Lithuania’s Alcohol Regulation Won’t Combat Alcoholism
The paternalistic government in Lithuania is eager to fight individual urges to drink, and is willing to get tougher on alcohol consumers.
Alcohol consumption regulations in Lithuania are already among the strictest in European Union. According to WHO (World’s Health Organisation) Global status report on alcohol and health 2014, less than a third of countries apply restrictions on trading alcohol during certain days of the week. Meanwhile, the majority of countries do not apply severe restrictions on alcohol trading. That is why it is impossible to justify Lithuania’s alcohol trading restrictions using the EU experience as an example. It is worth remembering that current alcohol trading restrictions were introduced in 2007 (altered in 2009), but their effectiveness has not been proven yet. According to the data of the Department of Statistics, the latest restrictions have not reduced alcohol consumption.
Despite the statistics, it is clear that we are rebels in the neighbourhood when it comes to drinking. But we shouldn’t be worried, since our government is going to take care of our reputation. They are keen on fighting this never ending battle with alcohol consumption. Soon, this Wednesday, they are going to discuss certain measures :
- Requirement to sell drinks that have more than 7,5% alcohol in specialized shops. Making stronger alcoholic drinks less accessible to individuals. Implementation of this measure will likely have less of an impact on decreasing alcohol consumption, but much more likely to have higher impact on smaller businesses.
- Individuals younger than 20 years will not only be prohibited from buying alcoholic drinks, but will also be barred from entering specialized shops. Even though according to current legislation 18 years old is old enough to work full time, to drive a car, to vote or to get married, that doesn’t make individual old enough to make decisions about alcohol consumption. Not only that, but also individual that is younger than 20 years will be forced to stand outside while someone who is of legal age buys drinks in specialized shop.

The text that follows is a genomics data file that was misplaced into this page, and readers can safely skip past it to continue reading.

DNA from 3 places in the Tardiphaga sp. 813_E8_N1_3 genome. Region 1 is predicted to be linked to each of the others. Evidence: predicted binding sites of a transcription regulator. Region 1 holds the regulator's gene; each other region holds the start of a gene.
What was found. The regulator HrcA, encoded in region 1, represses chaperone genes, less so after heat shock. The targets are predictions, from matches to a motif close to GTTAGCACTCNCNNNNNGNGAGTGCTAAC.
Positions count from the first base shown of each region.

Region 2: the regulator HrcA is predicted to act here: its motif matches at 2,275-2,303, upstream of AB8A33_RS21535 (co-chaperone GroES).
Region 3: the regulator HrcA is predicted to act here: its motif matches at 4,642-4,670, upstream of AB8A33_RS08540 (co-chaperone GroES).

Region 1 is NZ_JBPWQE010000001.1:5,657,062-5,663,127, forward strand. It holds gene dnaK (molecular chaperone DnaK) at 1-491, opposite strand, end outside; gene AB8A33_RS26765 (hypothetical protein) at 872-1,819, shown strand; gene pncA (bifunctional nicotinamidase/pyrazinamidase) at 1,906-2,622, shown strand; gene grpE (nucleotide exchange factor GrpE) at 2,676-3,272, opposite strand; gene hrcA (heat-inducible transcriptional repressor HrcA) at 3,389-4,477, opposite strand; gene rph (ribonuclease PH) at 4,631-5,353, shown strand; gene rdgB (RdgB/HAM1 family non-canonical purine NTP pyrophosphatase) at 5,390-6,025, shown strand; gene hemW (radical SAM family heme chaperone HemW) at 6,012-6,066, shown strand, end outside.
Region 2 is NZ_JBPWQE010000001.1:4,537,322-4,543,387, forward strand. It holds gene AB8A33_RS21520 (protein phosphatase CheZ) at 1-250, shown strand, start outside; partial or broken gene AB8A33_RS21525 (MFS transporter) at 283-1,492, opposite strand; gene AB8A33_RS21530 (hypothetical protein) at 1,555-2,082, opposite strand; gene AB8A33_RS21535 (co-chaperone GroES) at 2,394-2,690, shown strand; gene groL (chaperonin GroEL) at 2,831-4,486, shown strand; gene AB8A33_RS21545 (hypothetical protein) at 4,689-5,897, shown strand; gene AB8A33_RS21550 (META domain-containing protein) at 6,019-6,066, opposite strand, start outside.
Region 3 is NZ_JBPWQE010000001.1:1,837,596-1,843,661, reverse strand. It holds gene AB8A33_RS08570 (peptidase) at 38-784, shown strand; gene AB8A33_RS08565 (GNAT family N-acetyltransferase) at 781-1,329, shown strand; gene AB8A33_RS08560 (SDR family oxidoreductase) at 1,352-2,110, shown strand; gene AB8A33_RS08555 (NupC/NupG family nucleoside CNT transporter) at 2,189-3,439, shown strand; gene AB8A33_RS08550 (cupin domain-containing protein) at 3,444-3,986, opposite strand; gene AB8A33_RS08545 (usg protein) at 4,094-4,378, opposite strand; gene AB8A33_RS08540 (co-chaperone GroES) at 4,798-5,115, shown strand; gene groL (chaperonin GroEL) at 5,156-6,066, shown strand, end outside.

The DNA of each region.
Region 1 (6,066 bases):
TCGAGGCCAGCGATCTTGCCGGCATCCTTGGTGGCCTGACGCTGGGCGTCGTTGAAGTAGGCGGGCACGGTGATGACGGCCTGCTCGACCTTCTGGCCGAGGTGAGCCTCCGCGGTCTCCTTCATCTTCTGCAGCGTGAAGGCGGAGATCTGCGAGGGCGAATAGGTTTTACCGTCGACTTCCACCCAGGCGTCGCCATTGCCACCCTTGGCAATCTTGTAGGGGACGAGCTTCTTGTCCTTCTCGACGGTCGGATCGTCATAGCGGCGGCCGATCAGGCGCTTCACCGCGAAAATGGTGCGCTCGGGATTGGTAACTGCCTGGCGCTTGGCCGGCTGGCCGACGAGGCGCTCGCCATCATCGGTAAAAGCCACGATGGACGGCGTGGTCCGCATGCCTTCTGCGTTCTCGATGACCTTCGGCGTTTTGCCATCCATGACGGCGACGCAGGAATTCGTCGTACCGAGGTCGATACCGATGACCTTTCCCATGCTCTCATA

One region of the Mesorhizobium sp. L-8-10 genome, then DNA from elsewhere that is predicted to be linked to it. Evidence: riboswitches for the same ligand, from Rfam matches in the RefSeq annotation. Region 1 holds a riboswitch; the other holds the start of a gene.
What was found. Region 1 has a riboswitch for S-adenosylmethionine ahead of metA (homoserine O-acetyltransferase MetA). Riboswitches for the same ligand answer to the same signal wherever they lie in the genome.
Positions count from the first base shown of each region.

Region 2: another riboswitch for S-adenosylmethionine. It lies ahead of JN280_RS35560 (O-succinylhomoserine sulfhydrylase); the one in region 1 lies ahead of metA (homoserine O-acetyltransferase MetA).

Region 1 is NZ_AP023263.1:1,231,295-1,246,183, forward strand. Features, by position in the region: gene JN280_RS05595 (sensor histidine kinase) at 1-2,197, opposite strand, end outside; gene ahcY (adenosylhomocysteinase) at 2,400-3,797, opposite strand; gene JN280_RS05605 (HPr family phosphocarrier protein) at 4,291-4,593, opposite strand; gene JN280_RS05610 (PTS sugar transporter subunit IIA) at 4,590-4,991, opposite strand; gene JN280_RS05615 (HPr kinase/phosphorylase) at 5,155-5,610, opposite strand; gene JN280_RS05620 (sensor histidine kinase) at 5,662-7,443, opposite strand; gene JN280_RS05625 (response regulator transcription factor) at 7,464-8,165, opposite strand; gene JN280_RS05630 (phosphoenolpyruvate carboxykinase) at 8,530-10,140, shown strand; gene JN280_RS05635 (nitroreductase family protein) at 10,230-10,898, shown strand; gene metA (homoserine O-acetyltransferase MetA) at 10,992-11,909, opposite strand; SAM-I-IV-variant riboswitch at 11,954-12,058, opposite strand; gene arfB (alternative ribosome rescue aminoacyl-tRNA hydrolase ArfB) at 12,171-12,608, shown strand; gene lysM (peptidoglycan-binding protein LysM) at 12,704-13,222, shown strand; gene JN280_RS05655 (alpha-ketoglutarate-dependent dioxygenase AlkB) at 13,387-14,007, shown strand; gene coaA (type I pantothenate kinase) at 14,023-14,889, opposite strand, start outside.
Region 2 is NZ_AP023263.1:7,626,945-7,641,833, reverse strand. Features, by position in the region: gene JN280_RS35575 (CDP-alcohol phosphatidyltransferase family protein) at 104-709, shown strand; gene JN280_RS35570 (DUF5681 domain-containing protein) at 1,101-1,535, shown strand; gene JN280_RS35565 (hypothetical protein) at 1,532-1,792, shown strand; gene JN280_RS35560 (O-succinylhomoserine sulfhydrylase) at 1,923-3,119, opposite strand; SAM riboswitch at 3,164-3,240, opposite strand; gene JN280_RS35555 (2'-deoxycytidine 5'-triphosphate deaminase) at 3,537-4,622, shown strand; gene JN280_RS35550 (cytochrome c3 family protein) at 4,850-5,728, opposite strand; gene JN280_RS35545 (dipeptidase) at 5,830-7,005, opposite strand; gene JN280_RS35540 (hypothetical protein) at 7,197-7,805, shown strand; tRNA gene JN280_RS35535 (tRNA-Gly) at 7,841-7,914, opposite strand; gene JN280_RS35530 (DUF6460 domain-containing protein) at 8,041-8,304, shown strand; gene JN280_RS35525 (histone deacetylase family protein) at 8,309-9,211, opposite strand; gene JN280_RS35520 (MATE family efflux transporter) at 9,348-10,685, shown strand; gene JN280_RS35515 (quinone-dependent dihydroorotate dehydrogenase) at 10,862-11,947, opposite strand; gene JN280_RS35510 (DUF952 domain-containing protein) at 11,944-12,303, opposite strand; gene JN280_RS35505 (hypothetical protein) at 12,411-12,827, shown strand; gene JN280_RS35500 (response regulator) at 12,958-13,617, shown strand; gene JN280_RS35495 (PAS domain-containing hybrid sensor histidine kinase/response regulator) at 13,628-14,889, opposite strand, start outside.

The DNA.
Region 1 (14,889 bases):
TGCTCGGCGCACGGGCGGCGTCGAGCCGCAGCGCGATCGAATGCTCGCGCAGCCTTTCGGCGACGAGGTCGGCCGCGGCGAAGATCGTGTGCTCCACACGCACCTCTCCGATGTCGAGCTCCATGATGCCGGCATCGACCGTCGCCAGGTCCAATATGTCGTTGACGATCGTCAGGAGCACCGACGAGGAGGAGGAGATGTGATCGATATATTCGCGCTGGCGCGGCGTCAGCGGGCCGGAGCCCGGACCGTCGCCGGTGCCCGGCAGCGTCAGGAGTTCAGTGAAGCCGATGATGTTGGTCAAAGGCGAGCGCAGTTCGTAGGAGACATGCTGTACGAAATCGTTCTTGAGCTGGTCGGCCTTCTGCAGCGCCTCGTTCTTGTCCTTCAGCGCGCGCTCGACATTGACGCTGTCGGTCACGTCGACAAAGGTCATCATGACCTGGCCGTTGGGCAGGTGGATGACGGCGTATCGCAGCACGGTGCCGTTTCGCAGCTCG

- Shopkeepers will be required to film their alcohol buyers and keep records of them for half an year. Footage of consumers buying alcohol will also be available to those who have a valid reason to ask for it. As a result, buying your bottle of wine is going to feel much more criminal from now on.
- Alcohol consumption will be strictly regulated in a variety of cultural events ( festivals, public events, exhibitions, theatrical performances, circus and other events) Let’s face it: our alcoholism problems are way too visible in our festivals and fairs. People raising glasses of beer or wine are the sign of illness in our society, that should not be seen in public.
Are these regulations going to be more effective this time? Maybe, government should forbid selling alcohol all together? Or wouldn’t it be better travel back in time to the prohibition days in US and learn from it? The USA’s prohibition law, ratified in 1920, did not work as expected – alcohol trade has moved to the underground and helped to establish mafia. It did not reduce alcohol consumption as it was expected to do. In fact, even more instances of alcohol poisoning were recorded, caused by substances that were sold as alcohol. Bans in USA not only did not reduce alcohol consumption, but created an illegal alcohol trade, increased crime rate and by far did not make its society sober.
Perhaps, politicians who keep on suggesting regulations should sober up and realise that restrictions are not only going to be ineffective, but they also waste time interfering with the freedom of individuals and spending taxpayers money in order to fight their imaginary battles.
However, if they truly want to solve the alcoholism problem, it might be more useful to familiarise with it in depth and understand how complex this problem actually is. This problem will not be tackled by playing with hours, increasing drinking age census, strengthening regulations on advertising or even building specialised shops with cameras in.
Instead of attempting to alter the habits of alcohol consumers, it would be more useful to acknowledge that alcoholism is an illness. Therefore, to solve this problem, it is essential to:
- Guarantee help and accessibility of information for those who suffer from excessive alcohol consumption. Encourage them to seek medical institutional help. Medical institutions could offer, depending on the progression of the illness, a cognitive behaviour therapy. This therapy can help to identify the reasons, which trigger excessive drinking, and help to gain self-control. In some cases an accessible medical treatment should be offered.
- Encourage people who have alcohol consumption issues to join help groups, anonymous alcoholic clubs and abstinence associations. There they could meet with people, who encounter similar problems, and advise with specialists, who could help to resolve their problems and provide support throughout their treatment.
Bans and control over alcohol consumption will never help to treat alcoholism. It is worth to encourage the approach of various associations that promote solving excessive alcohol consumption issues by looking at experience and research and not basing it on prejudice. After all, in case of any illness, people always turn to specialists in order to recover.
Cheers to masterminds in our government and let’s hope they are going to sober up soon enough to realise the bitter truth of drinking.
Roberta Dombrovskytė is the Vilnius Students for Liberty Communication manager, and a Public policy and Management graduate from Mykolas Romeris University, Vilnius, Lithuania.
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